New Python 3.0 string formatting - really necessary?

Duncan Booth duncan.booth at invalid.invalid
Sun Dec 21 16:30:34 CET 2008

Steven D'Aprano <steve at> wrote:

>> a+b+c+d might execute a.__add__(b,c,d) allowing more efficient string
>> concatenations or matrix operations, and a%b%c%d might execute as
>> a.__mod__(b,c,d).
> That's only plausible if the operations are associative. Addition is 
> associative, but string interpolation is not:

Addition is not associative on arbitrary types.

>>>> "%%%s" % ("%s" % "b")
> '%b'
>>>> ("%%%s" % "%s") % "b"
> Traceback (most recent call last):
>   File "<stdin>", line 1, in <module>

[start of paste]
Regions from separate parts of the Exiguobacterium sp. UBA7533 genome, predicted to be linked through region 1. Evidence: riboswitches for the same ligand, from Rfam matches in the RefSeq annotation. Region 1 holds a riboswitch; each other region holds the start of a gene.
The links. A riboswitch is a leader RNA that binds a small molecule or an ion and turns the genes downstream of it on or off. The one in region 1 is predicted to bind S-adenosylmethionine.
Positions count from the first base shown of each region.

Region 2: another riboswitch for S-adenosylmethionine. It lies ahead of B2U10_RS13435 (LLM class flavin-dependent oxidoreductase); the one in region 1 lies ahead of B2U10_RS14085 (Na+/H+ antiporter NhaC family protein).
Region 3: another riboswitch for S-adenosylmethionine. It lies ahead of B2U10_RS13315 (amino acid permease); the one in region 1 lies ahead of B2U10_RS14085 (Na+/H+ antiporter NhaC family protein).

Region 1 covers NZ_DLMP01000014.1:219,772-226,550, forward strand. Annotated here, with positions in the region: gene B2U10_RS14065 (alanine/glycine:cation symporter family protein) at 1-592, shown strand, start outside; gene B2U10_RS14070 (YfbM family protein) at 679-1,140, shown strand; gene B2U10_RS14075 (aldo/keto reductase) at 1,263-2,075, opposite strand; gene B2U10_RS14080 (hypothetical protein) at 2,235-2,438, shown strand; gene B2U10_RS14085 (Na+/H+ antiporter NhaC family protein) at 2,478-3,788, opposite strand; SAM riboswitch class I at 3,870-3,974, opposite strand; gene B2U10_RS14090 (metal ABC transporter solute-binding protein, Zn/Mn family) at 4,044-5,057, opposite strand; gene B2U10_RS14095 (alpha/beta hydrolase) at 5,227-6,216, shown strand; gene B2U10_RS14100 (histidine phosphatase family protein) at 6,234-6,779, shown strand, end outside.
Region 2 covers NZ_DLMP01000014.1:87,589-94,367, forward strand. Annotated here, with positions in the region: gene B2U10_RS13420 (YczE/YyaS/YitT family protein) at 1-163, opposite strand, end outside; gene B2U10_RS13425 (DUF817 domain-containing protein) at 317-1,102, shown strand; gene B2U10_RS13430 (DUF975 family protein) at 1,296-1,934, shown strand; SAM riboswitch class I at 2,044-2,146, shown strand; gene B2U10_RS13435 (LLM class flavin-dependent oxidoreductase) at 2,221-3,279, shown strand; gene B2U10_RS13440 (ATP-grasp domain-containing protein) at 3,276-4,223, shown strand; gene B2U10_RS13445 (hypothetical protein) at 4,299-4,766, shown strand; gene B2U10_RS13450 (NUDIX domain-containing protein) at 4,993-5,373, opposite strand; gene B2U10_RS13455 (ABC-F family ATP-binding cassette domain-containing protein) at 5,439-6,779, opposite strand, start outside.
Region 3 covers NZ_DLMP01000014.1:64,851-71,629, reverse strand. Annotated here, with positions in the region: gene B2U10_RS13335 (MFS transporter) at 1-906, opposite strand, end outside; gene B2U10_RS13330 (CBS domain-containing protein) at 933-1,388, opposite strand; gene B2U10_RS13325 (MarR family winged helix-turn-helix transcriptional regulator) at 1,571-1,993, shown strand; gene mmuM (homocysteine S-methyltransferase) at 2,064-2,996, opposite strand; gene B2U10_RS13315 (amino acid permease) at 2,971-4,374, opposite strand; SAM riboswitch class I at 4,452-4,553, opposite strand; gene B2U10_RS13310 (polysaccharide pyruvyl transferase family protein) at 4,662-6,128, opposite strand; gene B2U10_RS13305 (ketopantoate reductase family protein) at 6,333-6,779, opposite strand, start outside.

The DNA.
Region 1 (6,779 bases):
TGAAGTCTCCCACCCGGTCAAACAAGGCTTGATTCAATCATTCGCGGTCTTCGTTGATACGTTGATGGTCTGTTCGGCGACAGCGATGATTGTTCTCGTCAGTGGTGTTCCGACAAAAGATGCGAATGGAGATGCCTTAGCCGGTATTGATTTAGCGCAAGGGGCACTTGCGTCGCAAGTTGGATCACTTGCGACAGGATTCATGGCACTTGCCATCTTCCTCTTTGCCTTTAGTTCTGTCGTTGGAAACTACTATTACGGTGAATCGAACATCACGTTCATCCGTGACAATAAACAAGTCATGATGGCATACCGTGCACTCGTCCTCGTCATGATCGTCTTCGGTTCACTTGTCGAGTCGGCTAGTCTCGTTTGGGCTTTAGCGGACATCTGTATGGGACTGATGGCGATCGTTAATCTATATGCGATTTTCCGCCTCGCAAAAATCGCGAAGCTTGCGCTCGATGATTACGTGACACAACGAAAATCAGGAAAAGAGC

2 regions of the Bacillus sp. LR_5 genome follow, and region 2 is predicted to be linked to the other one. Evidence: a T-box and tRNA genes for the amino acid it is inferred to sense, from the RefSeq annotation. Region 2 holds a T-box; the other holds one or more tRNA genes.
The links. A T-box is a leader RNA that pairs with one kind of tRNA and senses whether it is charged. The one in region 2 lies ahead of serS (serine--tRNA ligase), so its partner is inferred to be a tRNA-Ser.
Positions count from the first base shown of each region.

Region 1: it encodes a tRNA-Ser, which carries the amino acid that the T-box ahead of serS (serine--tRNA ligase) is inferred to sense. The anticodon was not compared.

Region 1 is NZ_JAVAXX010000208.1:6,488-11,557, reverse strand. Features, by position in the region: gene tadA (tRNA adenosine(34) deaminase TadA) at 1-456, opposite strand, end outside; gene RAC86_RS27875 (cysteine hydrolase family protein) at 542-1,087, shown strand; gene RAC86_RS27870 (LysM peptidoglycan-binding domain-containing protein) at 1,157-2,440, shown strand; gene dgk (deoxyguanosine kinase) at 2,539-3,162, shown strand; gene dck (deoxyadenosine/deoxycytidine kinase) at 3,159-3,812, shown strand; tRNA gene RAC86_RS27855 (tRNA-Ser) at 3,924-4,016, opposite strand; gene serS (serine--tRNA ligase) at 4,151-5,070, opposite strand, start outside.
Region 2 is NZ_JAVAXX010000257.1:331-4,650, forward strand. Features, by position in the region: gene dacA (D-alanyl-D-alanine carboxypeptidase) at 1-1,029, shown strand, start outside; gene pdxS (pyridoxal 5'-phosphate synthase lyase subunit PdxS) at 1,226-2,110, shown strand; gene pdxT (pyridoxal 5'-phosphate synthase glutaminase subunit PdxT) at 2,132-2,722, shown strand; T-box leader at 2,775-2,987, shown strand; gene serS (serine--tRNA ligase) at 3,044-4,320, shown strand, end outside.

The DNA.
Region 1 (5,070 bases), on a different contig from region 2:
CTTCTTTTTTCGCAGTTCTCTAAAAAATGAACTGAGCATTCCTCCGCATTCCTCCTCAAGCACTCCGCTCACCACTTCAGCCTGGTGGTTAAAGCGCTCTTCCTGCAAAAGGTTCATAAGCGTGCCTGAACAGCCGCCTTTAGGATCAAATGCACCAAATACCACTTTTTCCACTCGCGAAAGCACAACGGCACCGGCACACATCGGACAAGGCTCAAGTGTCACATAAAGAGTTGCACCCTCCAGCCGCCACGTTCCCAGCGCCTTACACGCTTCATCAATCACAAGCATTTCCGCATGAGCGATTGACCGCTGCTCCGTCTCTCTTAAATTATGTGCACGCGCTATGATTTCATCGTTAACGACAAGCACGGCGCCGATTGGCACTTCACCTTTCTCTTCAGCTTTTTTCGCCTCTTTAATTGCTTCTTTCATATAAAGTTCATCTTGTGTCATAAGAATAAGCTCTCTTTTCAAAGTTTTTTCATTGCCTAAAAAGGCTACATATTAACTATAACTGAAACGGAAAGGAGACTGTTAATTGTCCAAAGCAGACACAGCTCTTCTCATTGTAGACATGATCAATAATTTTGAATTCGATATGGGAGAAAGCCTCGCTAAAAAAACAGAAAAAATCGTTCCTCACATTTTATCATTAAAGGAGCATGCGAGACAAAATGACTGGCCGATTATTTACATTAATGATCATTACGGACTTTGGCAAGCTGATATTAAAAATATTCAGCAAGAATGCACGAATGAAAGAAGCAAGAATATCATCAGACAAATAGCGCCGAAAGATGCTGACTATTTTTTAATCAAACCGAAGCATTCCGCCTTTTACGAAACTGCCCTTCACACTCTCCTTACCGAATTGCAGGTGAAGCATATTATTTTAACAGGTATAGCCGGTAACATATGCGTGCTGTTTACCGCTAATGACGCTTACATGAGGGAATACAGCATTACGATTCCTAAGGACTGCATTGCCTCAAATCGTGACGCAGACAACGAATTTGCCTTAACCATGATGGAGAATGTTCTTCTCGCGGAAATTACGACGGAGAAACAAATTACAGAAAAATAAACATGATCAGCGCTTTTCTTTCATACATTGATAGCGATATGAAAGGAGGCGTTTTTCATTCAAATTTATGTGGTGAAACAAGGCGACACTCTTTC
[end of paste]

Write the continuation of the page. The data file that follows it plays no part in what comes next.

> TypeError: not all arguments converted during string formatting
> Since string interpolation isn't associative, your hypothetical
> __mod__ method might take multiple arguments, but it would have to
> deal with them two at a time, unlike concatenation where the compiler
> could do them all at once. So whether __mod__ takes two arguments or
> many is irrelevant: its implementation must rely on some other
> function which takes two arguments and must succeed or fail on that.

I don't see that. What I suggested was that a % b % c would map to 
a.__mod__(b,c). (a % b) % c would also map to that, but a % (b % c) could 
only possibly map to a.__mod__(b.__mod__(c))

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